Misusing Mystery Shopping Means Money's Misspent
Although mystery shopping is prevalent in credit unions today, it is typically misused, representing money misspent. Such services do have a place; it's just that they are asked to serve a purpose they do not serve well. And better solutions exist.
Most CUs use mystery shoppers to gauge service quality and the member experience. Consider the typical process: the mystery shopper calls or comes in, and takes note of a representatives' behavior, if they used the member's name, if they made eye contact, if they smiled, how knowledgeable they were, etc. Now there's nothing wrong with these questions per se. In fact, as a training validation tool, mystery shopping fits the bill. But as a barometer of true service quality, shopping falls flat.
Think about it. Which is a better way to assess your members' experience: to have a surrogate, "pretend" to be a member and ask what he thinks the members' experience is, or ask real members about their actual experiences? Asking you what you think another person feels or thinks is problematic in itself. Making it worse is verifying a pre-set checklist that may have very little to do with a member's actual evaluation criteria. Instead, ask your members directly in transaction surveys, focus groups, or intercepts. Ask them by phone, online and/or mail.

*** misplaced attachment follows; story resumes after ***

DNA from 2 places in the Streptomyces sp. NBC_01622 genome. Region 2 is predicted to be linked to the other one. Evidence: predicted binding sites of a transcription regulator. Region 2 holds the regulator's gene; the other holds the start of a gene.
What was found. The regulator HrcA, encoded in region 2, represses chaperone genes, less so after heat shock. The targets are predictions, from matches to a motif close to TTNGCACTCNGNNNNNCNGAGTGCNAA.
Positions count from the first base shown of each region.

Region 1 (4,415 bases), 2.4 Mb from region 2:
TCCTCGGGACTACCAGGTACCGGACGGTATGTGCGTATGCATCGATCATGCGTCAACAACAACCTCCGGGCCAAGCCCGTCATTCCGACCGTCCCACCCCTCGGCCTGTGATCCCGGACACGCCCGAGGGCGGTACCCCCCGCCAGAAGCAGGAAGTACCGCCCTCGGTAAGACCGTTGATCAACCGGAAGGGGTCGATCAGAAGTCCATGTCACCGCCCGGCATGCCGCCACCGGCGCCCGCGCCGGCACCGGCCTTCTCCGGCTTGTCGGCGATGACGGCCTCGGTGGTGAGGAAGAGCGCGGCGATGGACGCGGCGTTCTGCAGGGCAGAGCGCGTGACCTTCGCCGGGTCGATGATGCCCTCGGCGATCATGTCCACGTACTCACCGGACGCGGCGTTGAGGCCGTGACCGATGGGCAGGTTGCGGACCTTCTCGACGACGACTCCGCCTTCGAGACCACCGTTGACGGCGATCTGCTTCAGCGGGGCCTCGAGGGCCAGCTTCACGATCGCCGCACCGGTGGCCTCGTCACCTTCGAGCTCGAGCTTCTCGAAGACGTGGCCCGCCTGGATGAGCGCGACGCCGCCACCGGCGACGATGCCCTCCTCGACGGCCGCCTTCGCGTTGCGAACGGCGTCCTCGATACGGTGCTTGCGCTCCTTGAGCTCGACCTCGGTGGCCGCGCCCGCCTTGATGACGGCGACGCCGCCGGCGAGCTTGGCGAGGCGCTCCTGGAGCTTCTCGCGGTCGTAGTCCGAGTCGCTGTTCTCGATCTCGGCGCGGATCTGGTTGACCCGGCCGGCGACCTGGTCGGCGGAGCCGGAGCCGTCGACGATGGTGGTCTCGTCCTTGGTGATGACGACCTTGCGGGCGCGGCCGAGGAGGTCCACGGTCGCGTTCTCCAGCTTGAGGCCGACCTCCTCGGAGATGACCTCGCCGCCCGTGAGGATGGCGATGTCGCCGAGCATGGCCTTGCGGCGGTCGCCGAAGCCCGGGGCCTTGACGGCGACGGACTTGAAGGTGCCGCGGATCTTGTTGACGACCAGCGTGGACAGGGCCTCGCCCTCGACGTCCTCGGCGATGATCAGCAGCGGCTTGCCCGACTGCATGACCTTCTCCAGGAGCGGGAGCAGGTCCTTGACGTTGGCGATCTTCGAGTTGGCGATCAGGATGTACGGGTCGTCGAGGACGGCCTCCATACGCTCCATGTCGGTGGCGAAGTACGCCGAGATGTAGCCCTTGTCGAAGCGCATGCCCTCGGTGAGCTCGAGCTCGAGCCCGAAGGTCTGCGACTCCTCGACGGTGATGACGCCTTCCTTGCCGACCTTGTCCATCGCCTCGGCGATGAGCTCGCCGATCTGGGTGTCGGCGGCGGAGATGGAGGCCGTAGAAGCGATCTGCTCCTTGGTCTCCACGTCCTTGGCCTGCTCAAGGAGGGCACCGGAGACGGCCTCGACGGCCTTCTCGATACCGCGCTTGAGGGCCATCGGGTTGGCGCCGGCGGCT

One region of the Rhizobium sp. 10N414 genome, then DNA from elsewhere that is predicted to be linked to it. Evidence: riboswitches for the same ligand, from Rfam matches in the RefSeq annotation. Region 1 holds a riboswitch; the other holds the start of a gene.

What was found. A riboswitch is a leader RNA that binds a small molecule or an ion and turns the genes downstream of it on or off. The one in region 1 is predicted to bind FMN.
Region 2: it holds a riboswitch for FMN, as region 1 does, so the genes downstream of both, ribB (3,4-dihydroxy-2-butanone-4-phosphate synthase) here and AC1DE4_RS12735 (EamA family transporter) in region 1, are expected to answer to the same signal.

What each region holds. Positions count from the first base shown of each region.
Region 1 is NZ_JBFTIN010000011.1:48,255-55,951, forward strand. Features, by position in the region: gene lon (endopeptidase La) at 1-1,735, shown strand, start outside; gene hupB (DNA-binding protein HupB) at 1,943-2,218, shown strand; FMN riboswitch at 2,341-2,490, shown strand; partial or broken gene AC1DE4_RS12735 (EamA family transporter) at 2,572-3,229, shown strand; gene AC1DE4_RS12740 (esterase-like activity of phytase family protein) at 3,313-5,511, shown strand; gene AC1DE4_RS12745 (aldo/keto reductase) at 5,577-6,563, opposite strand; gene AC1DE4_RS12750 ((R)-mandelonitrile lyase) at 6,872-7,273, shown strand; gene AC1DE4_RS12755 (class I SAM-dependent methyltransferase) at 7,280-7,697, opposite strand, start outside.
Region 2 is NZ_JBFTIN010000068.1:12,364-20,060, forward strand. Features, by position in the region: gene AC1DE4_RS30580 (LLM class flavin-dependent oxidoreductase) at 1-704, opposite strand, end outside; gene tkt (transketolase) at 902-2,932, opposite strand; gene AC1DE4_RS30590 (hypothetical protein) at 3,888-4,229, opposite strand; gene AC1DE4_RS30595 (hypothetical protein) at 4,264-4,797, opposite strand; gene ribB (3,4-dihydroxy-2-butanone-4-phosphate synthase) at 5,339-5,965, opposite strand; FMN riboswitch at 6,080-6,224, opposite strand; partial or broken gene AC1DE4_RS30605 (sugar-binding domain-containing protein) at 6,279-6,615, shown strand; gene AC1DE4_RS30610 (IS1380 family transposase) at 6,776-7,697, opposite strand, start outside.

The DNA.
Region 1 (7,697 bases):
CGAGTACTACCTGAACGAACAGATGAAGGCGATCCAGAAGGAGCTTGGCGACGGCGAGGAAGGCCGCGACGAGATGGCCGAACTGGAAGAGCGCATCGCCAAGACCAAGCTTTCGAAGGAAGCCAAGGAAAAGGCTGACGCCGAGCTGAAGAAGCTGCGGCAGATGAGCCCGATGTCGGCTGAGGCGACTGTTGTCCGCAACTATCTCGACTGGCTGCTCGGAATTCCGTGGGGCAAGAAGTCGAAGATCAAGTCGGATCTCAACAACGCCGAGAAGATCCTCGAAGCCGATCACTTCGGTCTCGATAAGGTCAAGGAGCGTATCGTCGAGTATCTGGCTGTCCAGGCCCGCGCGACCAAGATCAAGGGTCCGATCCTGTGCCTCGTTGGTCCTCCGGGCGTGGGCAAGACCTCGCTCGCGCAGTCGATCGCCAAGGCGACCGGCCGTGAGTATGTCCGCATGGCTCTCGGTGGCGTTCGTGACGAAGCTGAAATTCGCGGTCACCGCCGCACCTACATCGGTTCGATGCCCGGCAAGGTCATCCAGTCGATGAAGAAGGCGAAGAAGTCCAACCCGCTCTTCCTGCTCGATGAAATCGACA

Members will tell you the impact that trust, convenience, rates (or other factors) have on their relationship with you. Members will tell you how they liked doing business with you. Members will tell you why you are or aren't their PFI, why they joined, or are leaving, their concerns with security, and more. Shoppers can tell you none of these things with certainty.
What matters in gauging the member experience is what members themselves think of the experience. Member satisfaction and loyalty can only be truly conveyed by, well, the members. Mystery shopping can be a useful tool in the research arsenal. But as a sole scorecard or board report item on member service, a much better source exists. So when it comes to service quality and really understanding the member experience — don't ask a surrogate, ask your members.
Mike Anstead is SVP of Member Research a full service research/consulting firm serving credit unions. He can be reached at (949) 833-6901 or email@example.com.